I bet Gandhi didn’t know he’d be referencing the Boston Celtics with that quote above. Still, it holds true. Culturally, LeBron would be an awful fit for the guys in green. Boston already has established leaders, one of which whom left Cleveland to rid Lebron’s shadow and lead his own squad. Concern and frustration with Danny Ainge would ignite riots on the streets of Boston.
Also, and probably most pronounced, the guy leading this team dislikes James like the plague. Usually the high-road kind of guy, Irving would never tell us that he has a genuine distaste for LBJ. But could it be more obvious? Not only did he silence his way out of a winning situation in Cleveland, he was sick of being second to James and his ego.
It’s expected that Irving wouldn’t be fine moving back to the backseat to James yet again. The C’s even meeting with LBJ could raise some eyebrows and be harming to No. 11’s relationship, with the likelihood of becoming a free-agent himself next year. Boston has too great a situation with Kyrie as their leader. LeBron’s barely showed he can lead a team himself. Let’s not forget, if not for Kyrie or Ray Allen, the “King” would be 2-6 in the Finals. That’s pretty important, and a testament to LeBron’s reliance of those getting him a get out of jail free card.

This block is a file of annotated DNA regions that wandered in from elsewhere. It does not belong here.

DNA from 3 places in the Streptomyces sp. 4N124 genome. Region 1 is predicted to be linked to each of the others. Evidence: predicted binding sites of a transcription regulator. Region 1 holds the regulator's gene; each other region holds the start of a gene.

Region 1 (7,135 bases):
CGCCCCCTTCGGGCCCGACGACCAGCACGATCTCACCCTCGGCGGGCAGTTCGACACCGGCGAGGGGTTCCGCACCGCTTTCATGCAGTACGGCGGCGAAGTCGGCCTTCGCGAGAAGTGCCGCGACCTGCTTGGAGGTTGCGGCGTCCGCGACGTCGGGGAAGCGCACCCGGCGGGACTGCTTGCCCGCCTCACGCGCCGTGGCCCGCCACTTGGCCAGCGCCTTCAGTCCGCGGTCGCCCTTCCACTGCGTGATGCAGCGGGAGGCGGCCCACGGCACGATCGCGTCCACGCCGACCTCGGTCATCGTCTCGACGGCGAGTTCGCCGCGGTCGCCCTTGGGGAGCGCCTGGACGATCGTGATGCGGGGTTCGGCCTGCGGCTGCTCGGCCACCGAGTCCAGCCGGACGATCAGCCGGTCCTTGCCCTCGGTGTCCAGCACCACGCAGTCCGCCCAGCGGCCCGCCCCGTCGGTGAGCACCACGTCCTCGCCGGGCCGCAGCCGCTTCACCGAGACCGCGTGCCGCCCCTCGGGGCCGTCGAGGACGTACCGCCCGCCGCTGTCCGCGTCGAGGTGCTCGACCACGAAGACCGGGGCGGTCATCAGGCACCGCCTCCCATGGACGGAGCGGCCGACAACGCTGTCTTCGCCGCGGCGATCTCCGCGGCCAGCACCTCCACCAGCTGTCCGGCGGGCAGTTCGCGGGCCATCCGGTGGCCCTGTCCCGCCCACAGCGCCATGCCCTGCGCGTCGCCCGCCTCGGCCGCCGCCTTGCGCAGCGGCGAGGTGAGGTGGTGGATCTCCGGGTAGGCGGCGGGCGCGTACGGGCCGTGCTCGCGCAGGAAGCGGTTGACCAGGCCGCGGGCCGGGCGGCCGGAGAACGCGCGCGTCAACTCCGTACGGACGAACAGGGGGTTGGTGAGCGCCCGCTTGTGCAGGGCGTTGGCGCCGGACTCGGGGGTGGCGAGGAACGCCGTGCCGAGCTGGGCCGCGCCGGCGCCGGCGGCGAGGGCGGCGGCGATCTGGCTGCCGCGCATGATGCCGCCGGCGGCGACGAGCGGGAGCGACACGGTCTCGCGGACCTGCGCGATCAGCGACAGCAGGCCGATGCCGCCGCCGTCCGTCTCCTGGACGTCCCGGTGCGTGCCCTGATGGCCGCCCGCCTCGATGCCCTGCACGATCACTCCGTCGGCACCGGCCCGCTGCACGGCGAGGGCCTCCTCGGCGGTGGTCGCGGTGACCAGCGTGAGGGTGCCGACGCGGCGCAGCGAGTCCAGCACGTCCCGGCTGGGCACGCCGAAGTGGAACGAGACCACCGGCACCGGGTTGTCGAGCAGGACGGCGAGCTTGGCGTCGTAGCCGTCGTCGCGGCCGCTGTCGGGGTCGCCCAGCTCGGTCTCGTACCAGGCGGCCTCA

LBJ has a history of problems with his coaches, and player. Enter zone Zero Dark Thirty
Brad Stevens, despite the lack of props from his peers, has emerged as one of the NBA’s best coaches. Not one for showing emotion all the time, Stevens has set himself apart as a coaching savant in the face of adversity. He was the driving force behind late game defensive shifts and play calling that would mimic the Rockets or Warriors. His leadership also allowed a short-handed Boston a run into the ECF. Still, Stevens is a no BS guy. James trying to side comment or question Stevens, someone who’s praised James, wouldn’t let it happen in Boston. With Erik Spoelstra, David Blatt, Mike Brown, Tyronn Lue and Paul Silas taking the LBJ heat, Boston’s locker room seemingly has too much respect for Stevens to join the LeBron Side Show.
Try imagining LBJ holding Ainge hostage like he did with Dan Gilbert. Being a regular with highway robbery, it would be laughable to see LBJ upset with his situation and try forcing trading away a whole team. Keep in mind, ’twas King GM who suggested J.R. Smith get his money, and had a say in the moves to “bring every hurt, former All-Star in” approach last off-season. Besides that, he was solely the catalyst who drove one of the best young NBA players in today’s game far, far away.
The Celtics are too solidified to acquire by a 33-year-old individualist, and the synergy for Boston wouldn’t work. Fans would absolutely lose their minds. Great player? Sure. Good for Boston? Definitely not.